FERRARA, Italy — Some 2,000 years ago, a girl named Aster lived in Jerusalem. She was very young when the city fell at the hands of the Romans and was deported to Rome as a slave.
“Claudia Aster, captiva ierosolimitana,” or, “Claudia Aster, prisoner from Jerusalem,” reads her gravemarker, one of the 200 objects displayed in the exhibit, “Jews, An Italian Story: The First Thousand Years.” It is the first piece of the permanent exhibition of the Museo dell’Ebraismo Italiano e della Shoah (Museum of Italian Judaism and the Holocaust), or MEIS, inaugurated a few months ago in the northern Italian city of Ferrara.
Aster’s story, in the section about Jews and Rome, is brought to life alongside that of the thousands of Jews who lost their homeland and freedom in the Holy Land, forced to find a new identity in the Eternal City.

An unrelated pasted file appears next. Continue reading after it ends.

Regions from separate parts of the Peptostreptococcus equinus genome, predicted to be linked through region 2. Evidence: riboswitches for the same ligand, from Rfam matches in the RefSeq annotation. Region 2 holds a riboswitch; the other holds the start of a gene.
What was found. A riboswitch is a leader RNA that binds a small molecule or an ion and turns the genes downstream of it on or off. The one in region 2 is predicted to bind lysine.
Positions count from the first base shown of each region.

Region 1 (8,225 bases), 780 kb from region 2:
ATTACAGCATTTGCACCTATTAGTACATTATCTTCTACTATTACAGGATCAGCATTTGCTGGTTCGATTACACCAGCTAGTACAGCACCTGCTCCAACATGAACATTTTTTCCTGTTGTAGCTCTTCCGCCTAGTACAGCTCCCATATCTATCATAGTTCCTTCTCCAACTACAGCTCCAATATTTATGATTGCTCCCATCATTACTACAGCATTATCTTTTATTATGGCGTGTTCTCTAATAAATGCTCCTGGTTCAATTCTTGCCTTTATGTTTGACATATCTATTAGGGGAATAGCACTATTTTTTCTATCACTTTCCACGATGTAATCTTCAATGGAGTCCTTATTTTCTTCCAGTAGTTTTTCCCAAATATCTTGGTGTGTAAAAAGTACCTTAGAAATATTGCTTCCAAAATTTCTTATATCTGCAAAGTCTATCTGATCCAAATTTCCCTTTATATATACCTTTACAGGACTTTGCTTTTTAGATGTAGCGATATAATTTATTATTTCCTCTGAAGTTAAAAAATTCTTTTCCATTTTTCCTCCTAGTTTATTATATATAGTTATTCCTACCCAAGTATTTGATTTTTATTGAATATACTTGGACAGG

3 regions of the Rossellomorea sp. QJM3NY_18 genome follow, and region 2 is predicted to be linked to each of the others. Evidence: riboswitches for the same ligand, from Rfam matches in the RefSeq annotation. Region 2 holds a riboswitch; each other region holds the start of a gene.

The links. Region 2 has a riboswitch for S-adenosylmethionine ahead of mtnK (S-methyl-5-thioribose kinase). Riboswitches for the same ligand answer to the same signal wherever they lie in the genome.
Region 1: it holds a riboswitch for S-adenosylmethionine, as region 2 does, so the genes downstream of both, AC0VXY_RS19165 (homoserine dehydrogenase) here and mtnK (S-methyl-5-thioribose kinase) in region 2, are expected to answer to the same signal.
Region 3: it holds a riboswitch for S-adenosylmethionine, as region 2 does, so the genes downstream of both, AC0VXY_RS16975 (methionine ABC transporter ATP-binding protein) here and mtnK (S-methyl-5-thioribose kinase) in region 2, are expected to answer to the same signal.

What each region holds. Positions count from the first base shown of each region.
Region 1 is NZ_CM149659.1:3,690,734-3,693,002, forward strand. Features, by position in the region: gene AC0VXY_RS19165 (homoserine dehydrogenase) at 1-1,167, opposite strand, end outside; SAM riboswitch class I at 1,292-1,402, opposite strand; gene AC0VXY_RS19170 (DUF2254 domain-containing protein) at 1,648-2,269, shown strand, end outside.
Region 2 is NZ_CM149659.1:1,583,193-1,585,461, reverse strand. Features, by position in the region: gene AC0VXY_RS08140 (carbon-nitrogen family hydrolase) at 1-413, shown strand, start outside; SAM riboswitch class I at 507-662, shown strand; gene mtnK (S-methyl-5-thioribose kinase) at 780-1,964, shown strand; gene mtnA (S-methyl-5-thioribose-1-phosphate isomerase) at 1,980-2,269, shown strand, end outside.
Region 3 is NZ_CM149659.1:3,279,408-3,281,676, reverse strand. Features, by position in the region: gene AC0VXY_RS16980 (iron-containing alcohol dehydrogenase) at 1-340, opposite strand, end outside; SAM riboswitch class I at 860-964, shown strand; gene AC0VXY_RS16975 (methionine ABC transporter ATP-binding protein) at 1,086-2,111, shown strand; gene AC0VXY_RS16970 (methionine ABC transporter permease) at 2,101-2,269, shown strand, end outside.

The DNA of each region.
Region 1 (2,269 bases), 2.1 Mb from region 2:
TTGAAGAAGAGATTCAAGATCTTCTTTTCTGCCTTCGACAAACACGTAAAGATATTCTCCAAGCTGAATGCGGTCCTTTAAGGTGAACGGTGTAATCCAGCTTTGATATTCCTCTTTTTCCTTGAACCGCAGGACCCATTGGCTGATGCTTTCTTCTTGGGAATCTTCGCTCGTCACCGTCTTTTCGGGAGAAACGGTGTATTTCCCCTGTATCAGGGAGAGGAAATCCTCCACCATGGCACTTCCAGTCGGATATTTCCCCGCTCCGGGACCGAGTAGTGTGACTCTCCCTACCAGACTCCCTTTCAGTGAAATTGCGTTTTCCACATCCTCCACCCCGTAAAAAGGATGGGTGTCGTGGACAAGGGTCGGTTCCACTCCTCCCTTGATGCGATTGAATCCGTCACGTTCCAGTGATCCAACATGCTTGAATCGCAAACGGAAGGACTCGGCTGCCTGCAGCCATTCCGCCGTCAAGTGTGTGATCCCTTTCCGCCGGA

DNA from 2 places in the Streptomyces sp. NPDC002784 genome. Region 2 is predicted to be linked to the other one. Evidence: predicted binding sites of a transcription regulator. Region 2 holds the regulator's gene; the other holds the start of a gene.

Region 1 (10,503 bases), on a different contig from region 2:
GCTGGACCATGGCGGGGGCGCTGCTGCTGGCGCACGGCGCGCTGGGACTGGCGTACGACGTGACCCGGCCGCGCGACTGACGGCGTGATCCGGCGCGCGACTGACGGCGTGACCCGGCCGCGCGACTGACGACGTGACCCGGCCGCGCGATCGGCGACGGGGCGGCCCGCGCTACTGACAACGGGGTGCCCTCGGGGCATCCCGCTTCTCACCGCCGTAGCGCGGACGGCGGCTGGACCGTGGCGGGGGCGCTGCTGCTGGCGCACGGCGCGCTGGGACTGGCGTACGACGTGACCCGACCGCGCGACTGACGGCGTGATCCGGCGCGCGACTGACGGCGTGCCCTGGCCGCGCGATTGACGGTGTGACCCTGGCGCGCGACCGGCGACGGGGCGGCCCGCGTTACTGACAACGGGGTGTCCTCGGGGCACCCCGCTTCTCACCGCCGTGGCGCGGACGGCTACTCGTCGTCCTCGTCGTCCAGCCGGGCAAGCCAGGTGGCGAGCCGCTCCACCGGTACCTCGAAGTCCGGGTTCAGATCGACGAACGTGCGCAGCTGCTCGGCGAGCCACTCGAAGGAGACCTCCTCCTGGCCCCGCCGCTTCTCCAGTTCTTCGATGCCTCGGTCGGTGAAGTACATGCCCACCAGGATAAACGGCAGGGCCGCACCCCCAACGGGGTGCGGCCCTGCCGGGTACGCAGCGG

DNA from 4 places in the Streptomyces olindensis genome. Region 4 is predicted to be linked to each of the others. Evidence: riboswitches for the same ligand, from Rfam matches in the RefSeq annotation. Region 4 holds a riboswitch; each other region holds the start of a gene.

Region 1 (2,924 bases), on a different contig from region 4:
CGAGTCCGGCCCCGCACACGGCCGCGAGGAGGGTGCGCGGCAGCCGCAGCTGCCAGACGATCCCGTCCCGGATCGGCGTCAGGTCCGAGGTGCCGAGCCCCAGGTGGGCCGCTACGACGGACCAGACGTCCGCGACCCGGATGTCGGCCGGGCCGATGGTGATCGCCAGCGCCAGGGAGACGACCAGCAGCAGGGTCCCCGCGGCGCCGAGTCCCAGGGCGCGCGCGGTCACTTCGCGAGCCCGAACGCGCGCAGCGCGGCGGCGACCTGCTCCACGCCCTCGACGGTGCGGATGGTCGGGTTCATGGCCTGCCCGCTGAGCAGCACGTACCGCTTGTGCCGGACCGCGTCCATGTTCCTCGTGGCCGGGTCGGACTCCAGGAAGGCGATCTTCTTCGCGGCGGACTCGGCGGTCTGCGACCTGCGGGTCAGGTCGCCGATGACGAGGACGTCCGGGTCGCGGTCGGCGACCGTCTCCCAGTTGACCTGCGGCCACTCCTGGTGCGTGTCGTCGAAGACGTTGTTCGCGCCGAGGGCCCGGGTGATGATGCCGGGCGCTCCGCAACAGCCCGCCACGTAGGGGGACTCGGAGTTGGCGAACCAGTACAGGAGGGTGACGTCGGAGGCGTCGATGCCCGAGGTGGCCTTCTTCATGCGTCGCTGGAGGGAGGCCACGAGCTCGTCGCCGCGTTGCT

Visitors experience her loss as they enter a narrow room, which opens with a simple animated installation: a wall of golden Jerusalem stone is burning, the flames dancing under a serene starry sky.
Visitors then go through a passage featuring the decorations of the Arch of Titus, symbol of the Jewish defeat, and find themselves in front of a map of the Colosseum, the monumental amphitheater built by exploiting the treasures sacked in Jerusalem and the labor of Jewish slaves. A relief of the Arch (a plaster reproduction from the ’30s) shows the spoils of the Temple.